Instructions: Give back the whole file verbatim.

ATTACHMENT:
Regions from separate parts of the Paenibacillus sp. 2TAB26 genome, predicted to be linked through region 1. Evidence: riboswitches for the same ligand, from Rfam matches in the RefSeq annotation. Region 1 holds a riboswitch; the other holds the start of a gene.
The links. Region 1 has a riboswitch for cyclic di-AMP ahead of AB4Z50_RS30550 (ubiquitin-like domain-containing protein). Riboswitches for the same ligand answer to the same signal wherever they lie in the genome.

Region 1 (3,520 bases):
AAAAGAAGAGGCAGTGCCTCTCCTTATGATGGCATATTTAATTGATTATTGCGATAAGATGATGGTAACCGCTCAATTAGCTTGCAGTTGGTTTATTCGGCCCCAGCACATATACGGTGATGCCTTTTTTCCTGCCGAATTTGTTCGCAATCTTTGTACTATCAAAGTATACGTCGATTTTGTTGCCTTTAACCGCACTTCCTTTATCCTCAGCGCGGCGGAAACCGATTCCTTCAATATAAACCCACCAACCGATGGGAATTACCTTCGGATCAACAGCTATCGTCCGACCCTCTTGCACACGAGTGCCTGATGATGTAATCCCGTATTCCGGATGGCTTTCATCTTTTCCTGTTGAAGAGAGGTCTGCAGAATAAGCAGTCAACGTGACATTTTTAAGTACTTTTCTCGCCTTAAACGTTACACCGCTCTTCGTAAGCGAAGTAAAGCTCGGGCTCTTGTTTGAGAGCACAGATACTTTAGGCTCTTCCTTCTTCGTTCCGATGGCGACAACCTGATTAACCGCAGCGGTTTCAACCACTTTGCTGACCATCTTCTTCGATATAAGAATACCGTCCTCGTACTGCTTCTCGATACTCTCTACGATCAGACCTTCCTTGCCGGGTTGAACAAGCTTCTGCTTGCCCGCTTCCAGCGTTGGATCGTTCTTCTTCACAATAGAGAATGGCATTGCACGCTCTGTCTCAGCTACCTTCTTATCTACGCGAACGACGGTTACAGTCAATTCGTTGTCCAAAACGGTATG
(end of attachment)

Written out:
Regions from separate parts of the Paenibacillus sp. 2TAB26 genome, predicted to be linked through region 1. Evidence: riboswitches for the same ligand, from Rfam matches in the RefSeq annotation. Region 1 holds a riboswitch; the other holds the start of a gene.
The links. Region 1 has a riboswitch for cyclic di-AMP ahead of AB4Z50_RS30550 (ubiquitin-like domain-containing protein). Riboswitches for the same ligand answer to the same signal wherever they lie in the genome.

Region 1 (3,520 bases):
AAAAGAAGAGGCAGTGCCTCTCCTTATGATGGCATATTTAATTGATTATTGCGATAAGATGATGGTAACCGCTCAATTAGCTTGCAGTTGGTTTATTCGGCCCCAGCACATATACGGTGATGCCTTTTTTCCTGCCGAATTTGTTCGCAATCTTTGTACTATCAAAGTATACGTCGATTTTGTTGCCTTTAACCGCACTTCCTTTATCCTCAGCGCGGCGGAAACCGATTCCTTCAATATAAACCCACCAACCGATGGGAATTACCTTCGGATCAACAGCTATCGTCCGACCCTCTTGCACACGAGTGCCTGATGATGTAATCCCGTATTCCGGATGGCTTTCATCTTTTCCTGTTGAAGAGAGGTCTGCAGAATAAGCAGTCAACGTGACATTTTTAAGTACTTTTCTCGCCTTAAACGTTACACCGCTCTTCGTAAGCGAAGTAAAGCTCGGGCTCTTGTTTGAGAGCACAGATACTTTAGGCTCTTCCTTCTTCGTTCCGATGGCGACAACCTGATTAACCGCAGCGGTTTCAACCACTTTGCTGACCATCTTCTTCGATATAAGAATACCGTCCTCGTACTGCTTCTCGATACTCTCTACGATCAGACCTTCCTTGCCGGGTTGAACAAGCTTCTGCTTGCCCGCTTCCAGCGTTGGATCGTTCTTCTTCACAATAGAGAATGGCATTGCACGCTCTGTCTCAGCTACCTTCTTATCTACGCGAACGACGGTTACAGTCAATTCGTTGTCCAAAACGGTATG